Last month, veteran crime reporter Armando Rodríguez was gunned
down in Ciudad Juárez on the
According to CPJ research, Rodríguez is the 24th journalist
to be killed in
CPJ, along with a range of international and domestic press
A delegation from CPJ raised this concern in meetings last June with Calderón and with Congressional representatives. In the last few weeks, the executive and legislative branches have put forward competing proposals to federalize crimes against freedom of expression, a move that CPJ applauds.
In meeting with the CPJ delegation, Calderón pledged to put forward a proposal that would federalize crimes against freedom of expression in the context of constitutional amendments intended to address the spiraling violence affecting many sectors of society. Carlderón kept the promise. Here is a version of the proposal in Spanish.
We sympathize with the president's desire to broadly protect all Mexican citizens, but we remain concerned that the language used in the proposed legislation, which would allow the federal government to step in whenever a crime has "social relevance," is overly vague and could lend itself to misinterpretation or even abuse.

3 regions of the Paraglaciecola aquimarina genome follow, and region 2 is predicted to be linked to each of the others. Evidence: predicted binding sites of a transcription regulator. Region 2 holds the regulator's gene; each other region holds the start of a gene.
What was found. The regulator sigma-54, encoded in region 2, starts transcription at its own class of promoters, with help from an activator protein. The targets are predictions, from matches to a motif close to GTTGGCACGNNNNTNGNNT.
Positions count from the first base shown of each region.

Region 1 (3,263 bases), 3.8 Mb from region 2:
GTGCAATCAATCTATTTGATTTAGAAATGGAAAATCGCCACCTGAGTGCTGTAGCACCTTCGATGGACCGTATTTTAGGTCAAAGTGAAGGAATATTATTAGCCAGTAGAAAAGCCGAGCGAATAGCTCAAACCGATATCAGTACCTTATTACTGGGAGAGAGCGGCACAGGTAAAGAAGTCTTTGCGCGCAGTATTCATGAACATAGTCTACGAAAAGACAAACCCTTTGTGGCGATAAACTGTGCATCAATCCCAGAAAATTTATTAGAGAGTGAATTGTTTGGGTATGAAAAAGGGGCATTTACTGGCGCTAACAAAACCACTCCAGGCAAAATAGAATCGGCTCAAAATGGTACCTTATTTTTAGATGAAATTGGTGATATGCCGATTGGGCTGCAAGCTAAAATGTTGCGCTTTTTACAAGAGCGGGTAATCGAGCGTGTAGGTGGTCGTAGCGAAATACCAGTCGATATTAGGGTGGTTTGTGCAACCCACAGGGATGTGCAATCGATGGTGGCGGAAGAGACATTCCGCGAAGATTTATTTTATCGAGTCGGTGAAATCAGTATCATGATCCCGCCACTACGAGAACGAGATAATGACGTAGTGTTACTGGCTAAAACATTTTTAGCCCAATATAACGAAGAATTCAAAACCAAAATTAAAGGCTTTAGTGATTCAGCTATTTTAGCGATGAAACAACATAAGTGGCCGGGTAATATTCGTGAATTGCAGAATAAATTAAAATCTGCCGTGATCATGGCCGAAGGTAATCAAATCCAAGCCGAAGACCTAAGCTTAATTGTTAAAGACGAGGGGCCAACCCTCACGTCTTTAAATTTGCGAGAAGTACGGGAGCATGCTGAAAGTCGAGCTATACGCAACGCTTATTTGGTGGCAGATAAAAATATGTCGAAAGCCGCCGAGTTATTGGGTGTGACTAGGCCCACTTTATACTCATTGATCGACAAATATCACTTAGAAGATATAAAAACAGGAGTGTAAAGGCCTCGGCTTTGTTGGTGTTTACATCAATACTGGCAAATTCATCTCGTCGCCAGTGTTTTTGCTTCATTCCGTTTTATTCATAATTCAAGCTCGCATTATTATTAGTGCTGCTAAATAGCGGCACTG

The congressional proposal takes a different approach; here is an official Spanish version. It would change the penal code to make it a federal crime to curtail an individual's right to freedom of expression. The proposed legislation would also reform the office of the special prosecutor for crimes against journalists by making it a dependency of the attorney general's office. The special prosecutor's office, created in February 2006, has been ineffective.
These two proposals have already sparked a vigorous and
productive debate about an issue of pressing importance to
Lea aquí la versión en español de esta nota.